As shown in Fig. 3, A and B, Pal-CoA depolarized ΔΨm without opening the mPTP. We then applied Pal-CoA and l-carnitine simultaneously to encourage the uptake of Pal-CoA into the mitochondrial matrix. When cells were pretreated with l-carnitine (2.5 mM) (6) and then exposed to 10 μM Pal-CoA simultaneously, the Pal-CoA-induced depolarization of ΔΨm was prevented significantly. In addition, this ΔΨm-preventing effect of l-carnitine was inhibited by the CPT-I inhibitor oxfenicine (10 μM; Fig. 6A). These results indicated that the stimulation of mitochondrial Pal-CoA uptake with l-carnitine prevented the deleterious effects of extramitochondrial Pal-CoA.
Finally, we investigated how Pal-CoA depolarized ΔΨm. A previous study (2) has proposed several mechanisms for the depolarization of ΔΨm induced by Pal-CoA, such as the direct inhibition of the respiratory chain, the generation of ROS, and increased proton leak. We have already shown that the application of Pal-CoA caused only small and transient ROS generation (Fig. 4). In this study, we assessed the activity of the respiratory chain by measuring FAD autofluorescence. Acceleration of the respiratory chain increases the oxidation of FADH to FAD, resulting in the elevation of FAD autofluorescence. When myocytes were perfused with 10 μM Pal-CoA for 10 min, there were no changes in FAD autofluorescence (Fig. 6B). These results suggest that, under our experimental conditions, a direct effect of Pal-CoA on the respiratory chain was unlikely.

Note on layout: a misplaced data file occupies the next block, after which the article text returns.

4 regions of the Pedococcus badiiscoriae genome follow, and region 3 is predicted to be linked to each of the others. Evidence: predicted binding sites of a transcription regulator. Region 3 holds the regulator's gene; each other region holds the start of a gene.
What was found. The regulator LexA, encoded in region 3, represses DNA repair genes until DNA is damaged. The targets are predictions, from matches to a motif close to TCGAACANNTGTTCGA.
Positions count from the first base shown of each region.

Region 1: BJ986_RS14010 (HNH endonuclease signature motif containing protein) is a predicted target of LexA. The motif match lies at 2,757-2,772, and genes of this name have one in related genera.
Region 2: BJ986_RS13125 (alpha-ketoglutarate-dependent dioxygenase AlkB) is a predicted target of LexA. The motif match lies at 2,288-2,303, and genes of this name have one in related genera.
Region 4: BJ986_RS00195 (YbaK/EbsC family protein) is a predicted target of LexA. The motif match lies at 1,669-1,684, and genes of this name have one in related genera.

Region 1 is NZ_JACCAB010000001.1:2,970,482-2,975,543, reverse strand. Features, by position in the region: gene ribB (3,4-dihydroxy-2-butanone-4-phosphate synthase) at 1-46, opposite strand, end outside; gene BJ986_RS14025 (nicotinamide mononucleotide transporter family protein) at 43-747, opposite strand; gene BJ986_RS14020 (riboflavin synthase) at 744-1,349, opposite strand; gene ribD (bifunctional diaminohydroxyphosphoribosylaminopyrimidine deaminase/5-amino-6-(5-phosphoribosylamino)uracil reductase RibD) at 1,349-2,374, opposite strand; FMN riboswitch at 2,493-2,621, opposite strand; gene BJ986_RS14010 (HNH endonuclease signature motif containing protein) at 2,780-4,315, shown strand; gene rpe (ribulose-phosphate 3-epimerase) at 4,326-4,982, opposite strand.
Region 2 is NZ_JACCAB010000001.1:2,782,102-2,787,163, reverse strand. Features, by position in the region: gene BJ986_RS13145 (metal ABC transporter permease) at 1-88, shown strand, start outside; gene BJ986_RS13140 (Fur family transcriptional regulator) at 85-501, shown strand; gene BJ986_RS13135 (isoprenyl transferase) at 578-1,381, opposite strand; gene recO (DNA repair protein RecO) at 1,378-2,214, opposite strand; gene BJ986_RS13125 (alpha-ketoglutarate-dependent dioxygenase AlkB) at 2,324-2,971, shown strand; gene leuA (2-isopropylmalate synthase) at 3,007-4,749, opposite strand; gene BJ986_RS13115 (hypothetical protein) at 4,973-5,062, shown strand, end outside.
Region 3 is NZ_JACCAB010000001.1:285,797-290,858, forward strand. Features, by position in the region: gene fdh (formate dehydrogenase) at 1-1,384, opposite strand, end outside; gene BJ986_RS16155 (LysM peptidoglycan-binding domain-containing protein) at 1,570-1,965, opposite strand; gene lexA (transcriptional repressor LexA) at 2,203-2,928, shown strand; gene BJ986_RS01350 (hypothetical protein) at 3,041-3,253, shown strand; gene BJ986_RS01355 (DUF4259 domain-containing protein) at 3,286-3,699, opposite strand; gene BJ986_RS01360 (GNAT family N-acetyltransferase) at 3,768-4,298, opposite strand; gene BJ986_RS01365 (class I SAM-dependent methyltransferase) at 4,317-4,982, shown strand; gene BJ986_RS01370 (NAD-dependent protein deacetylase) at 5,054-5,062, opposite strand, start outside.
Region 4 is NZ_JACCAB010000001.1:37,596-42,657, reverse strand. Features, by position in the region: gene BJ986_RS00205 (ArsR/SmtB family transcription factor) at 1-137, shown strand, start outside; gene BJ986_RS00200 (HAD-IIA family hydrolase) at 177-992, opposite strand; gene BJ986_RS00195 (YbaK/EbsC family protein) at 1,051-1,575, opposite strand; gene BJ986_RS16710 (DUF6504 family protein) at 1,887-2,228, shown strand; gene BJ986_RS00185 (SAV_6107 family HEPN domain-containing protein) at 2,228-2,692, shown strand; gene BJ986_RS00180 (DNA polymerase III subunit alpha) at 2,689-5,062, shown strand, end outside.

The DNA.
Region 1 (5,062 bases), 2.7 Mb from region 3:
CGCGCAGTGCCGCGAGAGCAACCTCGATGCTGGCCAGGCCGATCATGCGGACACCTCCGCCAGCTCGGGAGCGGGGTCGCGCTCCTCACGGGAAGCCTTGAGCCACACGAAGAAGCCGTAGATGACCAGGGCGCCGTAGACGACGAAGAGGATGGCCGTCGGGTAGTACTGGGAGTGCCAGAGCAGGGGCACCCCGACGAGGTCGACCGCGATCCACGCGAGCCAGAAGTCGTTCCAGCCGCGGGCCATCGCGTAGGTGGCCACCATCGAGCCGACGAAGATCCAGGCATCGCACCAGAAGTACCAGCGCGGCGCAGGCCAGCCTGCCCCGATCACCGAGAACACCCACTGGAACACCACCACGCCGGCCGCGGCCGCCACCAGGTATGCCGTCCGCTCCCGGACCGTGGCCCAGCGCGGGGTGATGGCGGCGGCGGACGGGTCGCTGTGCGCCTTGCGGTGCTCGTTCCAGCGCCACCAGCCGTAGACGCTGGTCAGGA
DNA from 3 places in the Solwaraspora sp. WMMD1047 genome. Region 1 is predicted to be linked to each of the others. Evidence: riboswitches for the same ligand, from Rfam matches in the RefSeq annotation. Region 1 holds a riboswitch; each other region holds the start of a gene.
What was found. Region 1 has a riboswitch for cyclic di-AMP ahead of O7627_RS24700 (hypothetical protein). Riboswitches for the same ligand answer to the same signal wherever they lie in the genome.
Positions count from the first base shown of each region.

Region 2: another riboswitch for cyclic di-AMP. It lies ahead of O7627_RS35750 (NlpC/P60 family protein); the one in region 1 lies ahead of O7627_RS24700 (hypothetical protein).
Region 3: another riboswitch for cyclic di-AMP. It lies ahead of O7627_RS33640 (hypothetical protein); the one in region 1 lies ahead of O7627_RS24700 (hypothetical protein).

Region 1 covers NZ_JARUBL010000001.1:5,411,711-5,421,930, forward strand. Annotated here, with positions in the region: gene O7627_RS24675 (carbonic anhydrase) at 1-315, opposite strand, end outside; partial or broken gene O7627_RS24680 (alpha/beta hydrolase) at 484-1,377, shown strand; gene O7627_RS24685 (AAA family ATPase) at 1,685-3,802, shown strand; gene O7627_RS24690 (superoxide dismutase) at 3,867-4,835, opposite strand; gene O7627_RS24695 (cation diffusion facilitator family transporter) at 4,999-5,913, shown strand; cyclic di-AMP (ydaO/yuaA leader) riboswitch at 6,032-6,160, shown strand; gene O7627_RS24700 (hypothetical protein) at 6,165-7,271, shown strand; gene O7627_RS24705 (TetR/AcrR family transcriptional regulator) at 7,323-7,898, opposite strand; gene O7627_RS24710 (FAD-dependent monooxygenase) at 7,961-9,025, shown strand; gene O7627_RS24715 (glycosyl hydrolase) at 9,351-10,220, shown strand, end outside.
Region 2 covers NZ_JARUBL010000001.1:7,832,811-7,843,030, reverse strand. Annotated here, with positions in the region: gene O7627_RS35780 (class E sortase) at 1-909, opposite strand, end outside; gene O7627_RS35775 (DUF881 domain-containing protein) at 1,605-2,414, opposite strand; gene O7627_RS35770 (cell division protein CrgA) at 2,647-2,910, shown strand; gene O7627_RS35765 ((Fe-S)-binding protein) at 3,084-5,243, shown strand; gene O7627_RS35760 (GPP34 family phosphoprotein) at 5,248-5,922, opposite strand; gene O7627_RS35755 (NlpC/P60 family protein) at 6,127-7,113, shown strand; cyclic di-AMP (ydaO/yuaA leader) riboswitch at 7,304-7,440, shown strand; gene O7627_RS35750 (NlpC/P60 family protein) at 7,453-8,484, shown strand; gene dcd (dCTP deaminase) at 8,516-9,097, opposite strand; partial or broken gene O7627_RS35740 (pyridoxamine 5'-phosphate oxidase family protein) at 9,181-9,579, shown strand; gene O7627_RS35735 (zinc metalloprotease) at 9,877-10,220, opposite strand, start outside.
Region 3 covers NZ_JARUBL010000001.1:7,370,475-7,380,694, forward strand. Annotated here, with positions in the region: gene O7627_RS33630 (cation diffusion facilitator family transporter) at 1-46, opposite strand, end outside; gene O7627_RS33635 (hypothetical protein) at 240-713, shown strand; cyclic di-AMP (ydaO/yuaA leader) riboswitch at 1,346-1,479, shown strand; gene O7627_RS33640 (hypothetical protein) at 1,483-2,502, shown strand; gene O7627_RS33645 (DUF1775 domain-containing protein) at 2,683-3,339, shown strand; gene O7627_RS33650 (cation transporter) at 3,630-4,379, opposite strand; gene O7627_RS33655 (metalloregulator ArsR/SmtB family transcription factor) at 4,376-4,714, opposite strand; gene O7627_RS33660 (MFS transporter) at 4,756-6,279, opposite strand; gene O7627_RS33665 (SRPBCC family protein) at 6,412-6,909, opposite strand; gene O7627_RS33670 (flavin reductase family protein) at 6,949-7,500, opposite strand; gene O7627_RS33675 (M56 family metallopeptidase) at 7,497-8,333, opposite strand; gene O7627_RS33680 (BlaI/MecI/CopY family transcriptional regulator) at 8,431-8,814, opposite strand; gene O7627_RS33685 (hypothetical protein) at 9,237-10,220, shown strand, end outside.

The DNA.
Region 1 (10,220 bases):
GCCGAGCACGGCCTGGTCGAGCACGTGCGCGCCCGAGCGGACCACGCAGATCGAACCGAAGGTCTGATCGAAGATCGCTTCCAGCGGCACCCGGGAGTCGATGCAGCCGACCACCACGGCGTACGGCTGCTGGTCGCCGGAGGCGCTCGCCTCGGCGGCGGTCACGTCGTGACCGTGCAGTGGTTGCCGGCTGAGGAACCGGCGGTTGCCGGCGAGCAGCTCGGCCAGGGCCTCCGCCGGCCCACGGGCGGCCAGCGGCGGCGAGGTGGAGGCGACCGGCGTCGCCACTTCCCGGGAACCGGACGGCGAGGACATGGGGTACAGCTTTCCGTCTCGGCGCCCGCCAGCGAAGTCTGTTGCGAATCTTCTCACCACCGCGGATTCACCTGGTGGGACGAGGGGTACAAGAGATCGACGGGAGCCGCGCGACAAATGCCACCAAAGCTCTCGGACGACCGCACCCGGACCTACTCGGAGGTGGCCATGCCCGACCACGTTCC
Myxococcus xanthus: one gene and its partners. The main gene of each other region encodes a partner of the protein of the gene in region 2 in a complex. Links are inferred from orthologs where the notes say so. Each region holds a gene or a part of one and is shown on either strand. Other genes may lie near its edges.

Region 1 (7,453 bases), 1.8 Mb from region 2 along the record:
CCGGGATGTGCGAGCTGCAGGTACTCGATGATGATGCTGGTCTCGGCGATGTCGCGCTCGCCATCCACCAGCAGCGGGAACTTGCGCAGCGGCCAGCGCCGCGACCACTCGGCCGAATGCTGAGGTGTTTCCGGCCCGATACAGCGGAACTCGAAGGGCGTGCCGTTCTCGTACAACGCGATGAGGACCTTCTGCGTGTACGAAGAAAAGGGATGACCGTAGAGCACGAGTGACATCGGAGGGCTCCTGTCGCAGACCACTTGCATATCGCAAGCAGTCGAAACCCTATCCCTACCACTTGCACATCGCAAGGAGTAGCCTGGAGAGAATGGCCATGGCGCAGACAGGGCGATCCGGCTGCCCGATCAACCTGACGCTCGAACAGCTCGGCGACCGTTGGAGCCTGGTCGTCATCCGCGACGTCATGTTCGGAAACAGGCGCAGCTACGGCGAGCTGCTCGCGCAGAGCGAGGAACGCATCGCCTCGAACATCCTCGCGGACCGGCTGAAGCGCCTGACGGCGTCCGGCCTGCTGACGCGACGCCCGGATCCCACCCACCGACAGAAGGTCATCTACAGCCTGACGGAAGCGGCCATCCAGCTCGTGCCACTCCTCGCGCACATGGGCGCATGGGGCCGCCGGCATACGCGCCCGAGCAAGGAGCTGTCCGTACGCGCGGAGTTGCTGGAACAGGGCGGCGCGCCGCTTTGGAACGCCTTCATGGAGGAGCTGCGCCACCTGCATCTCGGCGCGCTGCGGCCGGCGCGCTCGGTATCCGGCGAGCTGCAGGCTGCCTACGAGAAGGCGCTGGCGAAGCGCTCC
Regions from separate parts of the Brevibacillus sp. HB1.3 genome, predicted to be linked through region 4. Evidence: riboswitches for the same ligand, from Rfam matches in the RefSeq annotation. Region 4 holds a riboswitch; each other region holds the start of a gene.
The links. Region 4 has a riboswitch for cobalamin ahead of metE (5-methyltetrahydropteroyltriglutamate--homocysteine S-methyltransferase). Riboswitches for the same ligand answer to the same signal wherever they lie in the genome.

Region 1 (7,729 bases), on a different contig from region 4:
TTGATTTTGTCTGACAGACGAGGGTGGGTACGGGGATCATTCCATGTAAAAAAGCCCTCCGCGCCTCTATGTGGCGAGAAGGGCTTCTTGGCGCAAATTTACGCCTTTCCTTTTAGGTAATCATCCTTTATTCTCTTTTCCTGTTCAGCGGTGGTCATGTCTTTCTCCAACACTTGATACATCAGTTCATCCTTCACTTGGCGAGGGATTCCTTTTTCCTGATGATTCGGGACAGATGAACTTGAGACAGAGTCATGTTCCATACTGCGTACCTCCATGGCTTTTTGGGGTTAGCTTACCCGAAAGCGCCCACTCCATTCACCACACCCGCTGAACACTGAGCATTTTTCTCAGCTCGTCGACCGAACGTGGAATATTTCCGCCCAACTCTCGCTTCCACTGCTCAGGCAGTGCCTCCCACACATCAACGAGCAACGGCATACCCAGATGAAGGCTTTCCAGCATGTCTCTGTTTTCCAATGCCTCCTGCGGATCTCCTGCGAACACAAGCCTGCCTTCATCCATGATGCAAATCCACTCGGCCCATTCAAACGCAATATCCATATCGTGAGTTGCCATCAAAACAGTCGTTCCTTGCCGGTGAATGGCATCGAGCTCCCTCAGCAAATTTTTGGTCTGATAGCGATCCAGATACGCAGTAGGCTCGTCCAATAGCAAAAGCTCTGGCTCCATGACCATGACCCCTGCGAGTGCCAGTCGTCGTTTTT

It is well established that an accumulation of excess FA in cardiac myocytes leads to cardiac lipotoxity, which is associated with the development of heart failure (1, 38). Since lipotoxity from the accumulation of long-chain FA is specific for saturated FA (15), we investigated the effects of Pal-car and Pal-CoA, intermediates of the most common saturated FA, on ΔΨm, opening of the mPTP, and the generation of ROS in saponin-treated permeabilized cardiac myocytes. In this study, we demonstrated that 1) lower concentrations of Pal-car caused a slight hyperpolarization of ΔΨm but did not open the mPTP, 2) the higher concentration of Pal-car depolarized ΔΨm and opened the mPTP, 3) Pal-CoA depolarized ΔΨm without opening the mPTP, and 4) only the higher concentration of Pal-car increased ROS generation. These results indicate that there are different actions between Pal-car and Pal-CoA on mitochondrial function.
Previous studies examining the effects of long-chain FA or their intermediates on mitochondrial function have been conducted mainly using isolated mitochondria (13, 25) or cultured cells (32, 37). Compared with those experiments with isolated mitochondria, the use in this study of permeabilized myocytes provides an opportunity to examine mitochondrial function under more physiological circumstances (14) and allows the cytosolic concentration of Pal-car or Pal-CoA to be controlled without changing the conditions of the extramitochondrial medium (i.e., cytosolic Ca2+, ATP, or other substrates) and intracellular architectures (14, 27). The concentrations of Pal-car (18, 20) or Pal-CoA (31) used in this study were within the ranges reported in previous studies.
Effects of Pal-car on ΔΨm and the mPTP.